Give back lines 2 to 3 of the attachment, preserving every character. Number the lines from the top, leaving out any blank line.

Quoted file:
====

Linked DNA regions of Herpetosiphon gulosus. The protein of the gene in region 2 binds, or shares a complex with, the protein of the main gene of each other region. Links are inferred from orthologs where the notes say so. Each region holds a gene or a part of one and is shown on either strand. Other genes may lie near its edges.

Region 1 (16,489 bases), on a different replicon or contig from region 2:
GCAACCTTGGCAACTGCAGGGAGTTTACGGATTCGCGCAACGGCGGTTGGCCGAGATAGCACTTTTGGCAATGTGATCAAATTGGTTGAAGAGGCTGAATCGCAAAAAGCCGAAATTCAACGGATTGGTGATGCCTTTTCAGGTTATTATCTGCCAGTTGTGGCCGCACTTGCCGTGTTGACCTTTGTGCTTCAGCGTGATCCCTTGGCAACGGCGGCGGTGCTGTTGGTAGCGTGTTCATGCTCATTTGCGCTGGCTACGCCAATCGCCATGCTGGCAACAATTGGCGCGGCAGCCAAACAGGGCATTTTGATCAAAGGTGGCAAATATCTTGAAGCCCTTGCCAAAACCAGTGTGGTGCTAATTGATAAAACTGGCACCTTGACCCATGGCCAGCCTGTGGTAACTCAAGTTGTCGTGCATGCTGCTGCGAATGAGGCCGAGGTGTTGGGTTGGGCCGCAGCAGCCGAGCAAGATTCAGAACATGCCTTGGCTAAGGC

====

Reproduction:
Region 1 (16,489 bases), on a different replicon or contig from region 2:
GCAACCTTGGCAACTGCAGGGAGTTTACGGATTCGCGCAACGGCGGTTGGCCGAGATAGCACTTTTGGCAATGTGATCAAATTGGTTGAAGAGGCTGAATCGCAAAAAGCCGAAATTCAACGGATTGGTGATGCCTTTTCAGGTTATTATCTGCCAGTTGTGGCCGCACTTGCCGTGTTGACCTTTGTGCTTCAGCGTGATCCCTTGGCAACGGCGGCGGTGCTGTTGGTAGCGTGTTCATGCTCATTTGCGCTGGCTACGCCAATCGCCATGCTGGCAACAATTGGCGCGGCAGCCAAACAGGGCATTTTGATCAAAGGTGGCAAATATCTTGAAGCCCTTGCCAAAACCAGTGTGGTGCTAATTGATAAAACTGGCACCTTGACCCATGGCCAGCCTGTGGTAACTCAAGTTGTCGTGCATGCTGCTGCGAATGAGGCCGAGGTGTTGGGTTGGGCCGCAGCAGCCGAGCAAGATTCAGAACATGCCTTGGCTAAGGC